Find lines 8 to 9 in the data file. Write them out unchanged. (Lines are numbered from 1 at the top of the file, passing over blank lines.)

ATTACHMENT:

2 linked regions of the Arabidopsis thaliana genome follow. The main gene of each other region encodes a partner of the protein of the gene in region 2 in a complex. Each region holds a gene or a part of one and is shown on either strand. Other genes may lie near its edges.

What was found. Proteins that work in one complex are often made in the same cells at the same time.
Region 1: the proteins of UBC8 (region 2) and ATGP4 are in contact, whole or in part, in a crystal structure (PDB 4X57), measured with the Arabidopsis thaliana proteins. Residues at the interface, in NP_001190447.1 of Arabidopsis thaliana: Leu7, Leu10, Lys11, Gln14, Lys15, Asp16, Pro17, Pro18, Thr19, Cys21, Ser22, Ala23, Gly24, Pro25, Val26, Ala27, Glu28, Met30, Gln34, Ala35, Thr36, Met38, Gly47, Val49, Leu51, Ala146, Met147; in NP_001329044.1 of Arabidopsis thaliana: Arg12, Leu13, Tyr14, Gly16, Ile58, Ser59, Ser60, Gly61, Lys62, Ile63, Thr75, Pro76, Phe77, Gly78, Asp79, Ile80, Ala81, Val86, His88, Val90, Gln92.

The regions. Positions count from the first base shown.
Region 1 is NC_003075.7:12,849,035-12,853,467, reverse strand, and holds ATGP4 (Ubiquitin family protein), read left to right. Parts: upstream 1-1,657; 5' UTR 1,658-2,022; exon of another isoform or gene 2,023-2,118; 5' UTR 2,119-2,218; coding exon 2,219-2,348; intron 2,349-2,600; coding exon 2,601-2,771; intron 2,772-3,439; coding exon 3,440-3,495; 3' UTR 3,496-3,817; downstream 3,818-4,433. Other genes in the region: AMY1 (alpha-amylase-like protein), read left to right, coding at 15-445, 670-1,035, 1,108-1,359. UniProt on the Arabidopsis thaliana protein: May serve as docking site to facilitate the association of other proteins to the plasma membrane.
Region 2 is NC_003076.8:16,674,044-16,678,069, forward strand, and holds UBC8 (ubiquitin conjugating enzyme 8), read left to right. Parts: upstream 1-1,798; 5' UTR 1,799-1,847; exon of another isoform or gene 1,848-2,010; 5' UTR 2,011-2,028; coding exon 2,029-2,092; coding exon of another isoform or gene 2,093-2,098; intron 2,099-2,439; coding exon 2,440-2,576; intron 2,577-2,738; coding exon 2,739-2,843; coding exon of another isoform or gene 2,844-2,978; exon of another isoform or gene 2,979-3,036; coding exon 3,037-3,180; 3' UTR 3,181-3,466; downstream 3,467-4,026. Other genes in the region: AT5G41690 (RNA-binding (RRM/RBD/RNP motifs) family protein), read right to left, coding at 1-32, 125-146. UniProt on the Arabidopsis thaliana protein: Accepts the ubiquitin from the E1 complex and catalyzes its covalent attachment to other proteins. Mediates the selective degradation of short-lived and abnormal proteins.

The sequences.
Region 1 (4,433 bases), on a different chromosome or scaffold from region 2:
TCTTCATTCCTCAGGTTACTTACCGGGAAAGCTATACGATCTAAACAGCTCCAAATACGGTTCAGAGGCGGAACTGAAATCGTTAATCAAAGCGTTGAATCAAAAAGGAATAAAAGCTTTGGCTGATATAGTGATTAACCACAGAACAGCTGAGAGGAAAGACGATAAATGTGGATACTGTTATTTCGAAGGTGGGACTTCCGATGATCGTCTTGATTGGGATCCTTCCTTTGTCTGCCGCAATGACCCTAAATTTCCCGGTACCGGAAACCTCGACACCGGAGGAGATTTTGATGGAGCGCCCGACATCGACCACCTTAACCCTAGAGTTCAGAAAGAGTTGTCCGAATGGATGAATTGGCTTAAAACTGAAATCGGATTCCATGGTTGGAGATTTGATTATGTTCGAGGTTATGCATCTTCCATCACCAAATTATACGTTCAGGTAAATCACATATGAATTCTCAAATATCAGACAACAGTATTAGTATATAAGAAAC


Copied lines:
Region 1 (4,433 bases), on a different chromosome or scaffold from region 2:
TCTTCATTCCTCAGGTTACTTACCGGGAAAGCTATACGATCTAAACAGCTCCAAATACGGTTCAGAGGCGGAACTGAAATCGTTAATCAAAGCGTTGAATCAAAAAGGAATAAAAGCTTTGGCTGATATAGTGATTAACCACAGAACAGCTGAGAGGAAAGACGATAAATGTGGATACTGTTATTTCGAAGGTGGGACTTCCGATGATCGTCTTGATTGGGATCCTTCCTTTGTCTGCCGCAATGACCCTAAATTTCCCGGTACCGGAAACCTCGACACCGGAGGAGATTTTGATGGAGCGCCCGACATCGACCACCTTAACCCTAGAGTTCAGAAAGAGTTGTCCGAATGGATGAATTGGCTTAAAACTGAAATCGGATTCCATGGTTGGAGATTTGATTATGTTCGAGGTTATGCATCTTCCATCACCAAATTATACGTTCAGGTAAATCACATATGAATTCTCAAATATCAGACAACAGTATTAGTATATAAGAAAC